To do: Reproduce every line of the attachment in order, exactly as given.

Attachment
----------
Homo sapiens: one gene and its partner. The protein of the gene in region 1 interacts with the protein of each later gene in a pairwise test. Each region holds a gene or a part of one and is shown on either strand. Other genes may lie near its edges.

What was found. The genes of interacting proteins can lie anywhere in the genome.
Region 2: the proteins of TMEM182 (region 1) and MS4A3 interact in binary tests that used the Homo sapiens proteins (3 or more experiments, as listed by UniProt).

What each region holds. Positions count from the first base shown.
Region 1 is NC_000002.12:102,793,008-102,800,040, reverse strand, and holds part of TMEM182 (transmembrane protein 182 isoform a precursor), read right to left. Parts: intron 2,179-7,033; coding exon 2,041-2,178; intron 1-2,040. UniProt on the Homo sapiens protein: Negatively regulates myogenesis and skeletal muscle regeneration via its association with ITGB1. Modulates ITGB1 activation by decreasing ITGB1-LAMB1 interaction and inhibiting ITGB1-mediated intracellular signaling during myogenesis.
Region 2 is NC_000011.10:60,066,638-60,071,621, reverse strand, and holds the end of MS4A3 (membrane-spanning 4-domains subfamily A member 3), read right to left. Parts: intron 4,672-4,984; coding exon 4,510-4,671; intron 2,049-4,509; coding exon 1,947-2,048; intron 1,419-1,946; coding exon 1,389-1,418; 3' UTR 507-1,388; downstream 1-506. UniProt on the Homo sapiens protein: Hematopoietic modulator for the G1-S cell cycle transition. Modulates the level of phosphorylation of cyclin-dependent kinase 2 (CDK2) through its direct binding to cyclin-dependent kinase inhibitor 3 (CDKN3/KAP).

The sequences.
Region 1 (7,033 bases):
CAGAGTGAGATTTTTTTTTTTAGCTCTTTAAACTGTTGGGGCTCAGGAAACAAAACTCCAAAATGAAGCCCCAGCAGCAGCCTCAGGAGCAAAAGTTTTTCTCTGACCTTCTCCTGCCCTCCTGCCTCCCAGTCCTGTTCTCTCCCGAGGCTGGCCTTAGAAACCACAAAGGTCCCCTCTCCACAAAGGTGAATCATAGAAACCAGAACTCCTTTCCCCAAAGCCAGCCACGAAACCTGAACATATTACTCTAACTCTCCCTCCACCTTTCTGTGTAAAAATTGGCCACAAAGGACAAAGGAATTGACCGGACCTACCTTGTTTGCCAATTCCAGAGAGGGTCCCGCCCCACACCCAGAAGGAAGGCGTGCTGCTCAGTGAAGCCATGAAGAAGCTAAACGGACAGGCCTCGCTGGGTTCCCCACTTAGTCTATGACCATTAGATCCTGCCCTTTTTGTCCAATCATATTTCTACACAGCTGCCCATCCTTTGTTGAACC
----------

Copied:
Homo sapiens: one gene and its partner. The protein of the gene in region 1 interacts with the protein of each later gene in a pairwise test. Each region holds a gene or a part of one and is shown on either strand. Other genes may lie near its edges.

What was found. The genes of interacting proteins can lie anywhere in the genome.
Region 2: the proteins of TMEM182 (region 1) and MS4A3 interact in binary tests that used the Homo sapiens proteins (3 or more experiments, as listed by UniProt).

What each region holds. Positions count from the first base shown.
Region 1 is NC_000002.12:102,793,008-102,800,040, reverse strand, and holds part of TMEM182 (transmembrane protein 182 isoform a precursor), read right to left. Parts: intron 2,179-7,033; coding exon 2,041-2,178; intron 1-2,040. UniProt on the Homo sapiens protein: Negatively regulates myogenesis and skeletal muscle regeneration via its association with ITGB1. Modulates ITGB1 activation by decreasing ITGB1-LAMB1 interaction and inhibiting ITGB1-mediated intracellular signaling during myogenesis.
Region 2 is NC_000011.10:60,066,638-60,071,621, reverse strand, and holds the end of MS4A3 (membrane-spanning 4-domains subfamily A member 3), read right to left. Parts: intron 4,672-4,984; coding exon 4,510-4,671; intron 2,049-4,509; coding exon 1,947-2,048; intron 1,419-1,946; coding exon 1,389-1,418; 3' UTR 507-1,388; downstream 1-506. UniProt on the Homo sapiens protein: Hematopoietic modulator for the G1-S cell cycle transition. Modulates the level of phosphorylation of cyclin-dependent kinase 2 (CDK2) through its direct binding to cyclin-dependent kinase inhibitor 3 (CDKN3/KAP).

The sequences.
Region 1 (7,033 bases):
CAGAGTGAGATTTTTTTTTTTAGCTCTTTAAACTGTTGGGGCTCAGGAAACAAAACTCCAAAATGAAGCCCCAGCAGCAGCCTCAGGAGCAAAAGTTTTTCTCTGACCTTCTCCTGCCCTCCTGCCTCCCAGTCCTGTTCTCTCCCGAGGCTGGCCTTAGAAACCACAAAGGTCCCCTCTCCACAAAGGTGAATCATAGAAACCAGAACTCCTTTCCCCAAAGCCAGCCACGAAACCTGAACATATTACTCTAACTCTCCCTCCACCTTTCTGTGTAAAAATTGGCCACAAAGGACAAAGGAATTGACCGGACCTACCTTGTTTGCCAATTCCAGAGAGGGTCCCGCCCCACACCCAGAAGGAAGGCGTGCTGCTCAGTGAAGCCATGAAGAAGCTAAACGGACAGGCCTCGCTGGGTTCCCCACTTAGTCTATGACCATTAGATCCTGCCCTTTTTGTCCAATCATATTTCTACACAGCTGCCCATCCTTTGTTGAACC